Dozens of countries have supplied military support to Ukraine since Russia invaded it on February 24, either in the form of weapons, financial aid for arms purchases or military training.
The United States is by far the biggest supplier of weapons to Ukraine, followed by the United Kingdom, Poland and Germany.
The Germany-based Kiel Institute for the World Economy, which tracks military, humanitarian and financial support for Ukraine, in its latest report Tuesday noted that new pledges of support from European countries had tapered off over the summer and remained at a low level.
Noting that the US has committed nearly twice as much money as all EU members and institutions combined on Ukraine, the Kiel Institute noted: “This is a meagre showing for the bigger European countries, especially since many of their pledges are arriving in Ukraine with long delays.”
Here are some of the report’s main findings:
US biggest spender
US President Joe Biden’s administration has pledged 27.6 billion euros ($26.8 billion) in military support to Ukraine since the war began, including 15.2 billion in weapons and 11.7 billion in defence aid.
Britain, whose former prime minister Boris Johnson was the first leader of a major Western country to visit Ukraine after the war began, comes next with a promise of 3.7 billion euros, including 1.5 billion euros in weapons.
Poland is third with weapons pledges worth 1.8 billion euros.
France lags behind
France, which has one of the biggest armies in Europe, has been criticised for its relatively low level of spending on Ukraine’s defence.
By October 3, it had delivered 220 million euros in weapons, placing it ninth among donor countries, according to the Kiel Institute’s report.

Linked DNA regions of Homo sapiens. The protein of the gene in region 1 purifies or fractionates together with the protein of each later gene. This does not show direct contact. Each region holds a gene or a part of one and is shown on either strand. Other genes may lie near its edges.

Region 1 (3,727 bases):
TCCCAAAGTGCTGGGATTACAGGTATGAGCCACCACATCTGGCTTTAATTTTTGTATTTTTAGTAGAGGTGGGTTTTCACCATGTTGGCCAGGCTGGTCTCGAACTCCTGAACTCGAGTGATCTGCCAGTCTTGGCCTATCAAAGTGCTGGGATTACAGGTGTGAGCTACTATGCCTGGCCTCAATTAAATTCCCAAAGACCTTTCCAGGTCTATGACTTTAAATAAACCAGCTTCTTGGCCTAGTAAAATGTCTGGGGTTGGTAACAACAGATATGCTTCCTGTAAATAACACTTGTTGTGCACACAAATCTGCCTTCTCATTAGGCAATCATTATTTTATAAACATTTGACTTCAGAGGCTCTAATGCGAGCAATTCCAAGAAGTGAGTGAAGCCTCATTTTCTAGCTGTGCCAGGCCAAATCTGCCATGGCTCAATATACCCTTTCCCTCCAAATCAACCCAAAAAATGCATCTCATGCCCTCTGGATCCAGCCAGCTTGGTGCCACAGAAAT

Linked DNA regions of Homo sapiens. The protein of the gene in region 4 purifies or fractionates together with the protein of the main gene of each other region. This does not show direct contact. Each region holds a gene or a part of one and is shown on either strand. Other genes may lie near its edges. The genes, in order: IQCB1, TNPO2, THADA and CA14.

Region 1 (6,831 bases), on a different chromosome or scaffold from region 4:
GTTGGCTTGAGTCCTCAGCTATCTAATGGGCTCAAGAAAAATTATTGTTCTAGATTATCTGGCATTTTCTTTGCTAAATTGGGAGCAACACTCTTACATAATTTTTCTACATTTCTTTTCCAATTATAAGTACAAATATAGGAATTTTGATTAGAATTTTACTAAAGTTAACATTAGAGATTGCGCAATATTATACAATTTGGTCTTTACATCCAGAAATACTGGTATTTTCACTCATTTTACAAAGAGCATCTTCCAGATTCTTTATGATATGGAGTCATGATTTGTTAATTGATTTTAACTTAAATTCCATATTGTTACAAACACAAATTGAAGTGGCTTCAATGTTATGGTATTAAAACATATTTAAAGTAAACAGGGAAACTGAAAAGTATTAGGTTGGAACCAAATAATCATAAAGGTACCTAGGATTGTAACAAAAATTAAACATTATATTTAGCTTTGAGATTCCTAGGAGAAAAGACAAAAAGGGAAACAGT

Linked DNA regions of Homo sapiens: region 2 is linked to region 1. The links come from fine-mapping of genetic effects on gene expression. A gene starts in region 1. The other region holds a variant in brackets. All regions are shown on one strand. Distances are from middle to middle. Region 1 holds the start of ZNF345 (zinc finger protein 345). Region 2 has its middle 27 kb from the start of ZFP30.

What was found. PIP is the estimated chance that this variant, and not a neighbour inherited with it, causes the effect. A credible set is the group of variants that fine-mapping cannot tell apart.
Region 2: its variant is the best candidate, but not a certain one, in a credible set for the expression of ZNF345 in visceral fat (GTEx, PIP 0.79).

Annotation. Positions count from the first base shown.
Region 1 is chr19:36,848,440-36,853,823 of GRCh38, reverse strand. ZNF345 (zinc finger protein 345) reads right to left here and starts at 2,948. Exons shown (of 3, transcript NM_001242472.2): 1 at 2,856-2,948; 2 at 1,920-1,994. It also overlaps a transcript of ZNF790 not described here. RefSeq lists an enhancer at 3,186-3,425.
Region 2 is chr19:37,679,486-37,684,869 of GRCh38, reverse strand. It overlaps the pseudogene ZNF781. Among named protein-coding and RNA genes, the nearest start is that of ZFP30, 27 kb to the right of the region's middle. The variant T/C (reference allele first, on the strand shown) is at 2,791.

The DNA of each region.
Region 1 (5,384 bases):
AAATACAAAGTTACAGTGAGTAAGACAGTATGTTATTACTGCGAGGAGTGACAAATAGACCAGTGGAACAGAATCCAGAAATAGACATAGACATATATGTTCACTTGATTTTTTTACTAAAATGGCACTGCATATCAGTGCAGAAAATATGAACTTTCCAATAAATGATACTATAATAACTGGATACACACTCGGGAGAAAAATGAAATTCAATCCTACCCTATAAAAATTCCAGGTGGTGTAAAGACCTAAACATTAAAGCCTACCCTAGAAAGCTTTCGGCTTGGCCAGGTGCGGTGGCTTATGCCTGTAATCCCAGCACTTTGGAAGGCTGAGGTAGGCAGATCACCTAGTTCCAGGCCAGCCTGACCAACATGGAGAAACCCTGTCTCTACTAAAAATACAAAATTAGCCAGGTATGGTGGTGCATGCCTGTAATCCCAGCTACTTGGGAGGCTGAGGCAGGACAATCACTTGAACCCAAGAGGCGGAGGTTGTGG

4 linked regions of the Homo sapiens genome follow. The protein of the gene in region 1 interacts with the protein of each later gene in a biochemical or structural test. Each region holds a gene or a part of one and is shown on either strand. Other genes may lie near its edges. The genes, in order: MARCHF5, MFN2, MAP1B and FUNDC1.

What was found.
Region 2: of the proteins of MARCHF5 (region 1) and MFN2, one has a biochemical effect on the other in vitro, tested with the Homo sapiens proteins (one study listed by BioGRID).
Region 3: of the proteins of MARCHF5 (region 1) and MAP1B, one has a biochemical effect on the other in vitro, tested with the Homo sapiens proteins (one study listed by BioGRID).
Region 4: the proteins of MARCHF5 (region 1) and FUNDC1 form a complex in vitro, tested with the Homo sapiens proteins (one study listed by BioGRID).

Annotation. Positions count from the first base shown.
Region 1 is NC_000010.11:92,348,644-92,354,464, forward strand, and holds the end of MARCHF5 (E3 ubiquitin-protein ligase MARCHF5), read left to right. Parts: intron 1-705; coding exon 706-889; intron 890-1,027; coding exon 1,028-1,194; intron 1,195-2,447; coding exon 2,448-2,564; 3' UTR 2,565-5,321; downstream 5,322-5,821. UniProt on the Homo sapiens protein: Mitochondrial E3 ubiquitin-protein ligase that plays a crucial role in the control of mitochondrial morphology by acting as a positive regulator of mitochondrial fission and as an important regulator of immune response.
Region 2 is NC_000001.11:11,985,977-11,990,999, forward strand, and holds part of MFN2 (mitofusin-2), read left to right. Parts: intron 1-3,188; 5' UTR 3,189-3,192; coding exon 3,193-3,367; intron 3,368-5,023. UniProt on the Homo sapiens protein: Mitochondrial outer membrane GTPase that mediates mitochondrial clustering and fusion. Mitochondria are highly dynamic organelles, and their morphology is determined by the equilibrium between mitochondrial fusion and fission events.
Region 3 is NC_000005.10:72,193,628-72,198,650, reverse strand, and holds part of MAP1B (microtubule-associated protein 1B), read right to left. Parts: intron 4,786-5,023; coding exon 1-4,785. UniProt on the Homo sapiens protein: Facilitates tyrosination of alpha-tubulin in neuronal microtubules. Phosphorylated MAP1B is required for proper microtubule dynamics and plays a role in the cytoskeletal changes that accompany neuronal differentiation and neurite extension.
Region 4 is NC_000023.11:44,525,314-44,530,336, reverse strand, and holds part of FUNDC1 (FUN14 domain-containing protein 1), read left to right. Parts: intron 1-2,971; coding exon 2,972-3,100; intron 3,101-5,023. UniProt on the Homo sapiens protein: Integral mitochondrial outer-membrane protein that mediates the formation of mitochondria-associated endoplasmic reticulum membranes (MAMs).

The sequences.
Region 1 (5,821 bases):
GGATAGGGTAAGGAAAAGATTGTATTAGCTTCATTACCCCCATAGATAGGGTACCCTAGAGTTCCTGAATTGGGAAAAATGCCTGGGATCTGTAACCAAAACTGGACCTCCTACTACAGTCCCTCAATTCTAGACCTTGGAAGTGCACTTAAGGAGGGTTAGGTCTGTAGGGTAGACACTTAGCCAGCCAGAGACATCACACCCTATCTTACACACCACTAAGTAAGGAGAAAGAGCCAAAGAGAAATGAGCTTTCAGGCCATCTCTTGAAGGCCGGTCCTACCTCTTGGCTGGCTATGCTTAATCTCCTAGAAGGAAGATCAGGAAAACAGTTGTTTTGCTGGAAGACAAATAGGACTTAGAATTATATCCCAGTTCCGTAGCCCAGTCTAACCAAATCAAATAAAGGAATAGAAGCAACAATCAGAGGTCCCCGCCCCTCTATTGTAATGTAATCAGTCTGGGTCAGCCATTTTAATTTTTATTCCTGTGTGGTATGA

French defence officials have argued that France’s stocks of heavy weapons are limited and that Paris, which has already given 18 truck-mounted CAESAR cannons, cannot give away more without leaving national security exposed.
President Emmanuel Macron promised Monday however to increase his government’s support.
Eastern Europe most generous
The most generous countries are not necessarily those that spend the most.
The former Soviet Baltic republics of Latvia and Estonia have spent significantly more on bilateral military, financial and humanitarian aid for Ukraine as a percentage of their GDP (0.9 percent and 0.8 percent respectively), than the United States or the United Kingdom (0.2 percent each).
Tanks, howitzers and rocket launchers
In the early weeks of the war, most Western countries held off on sending heavy weapons to Ukraine, restricting themselves to sending defensive equipment only.
But as revelations of Russian atrocities in Ukraine began piling up, the US and other partners began sending howitzer cannons, tanks and the multiple rocket launchers that have been credited with helping Ukraine regain ground in the east.
Poland pledged 240 tanks, representing 30 percent of its tally, the Czech Republic pledged 20 and Slovenia sent 28 old models in exchange for newer vehicles from Germany.
The pledges represented varying proportions of the donor countries’ stocks.
The 20 howitzers donated by the UK represented 20 percent of its stock, whereas the 126 cannons donated by the US represented only around five percent of its complement.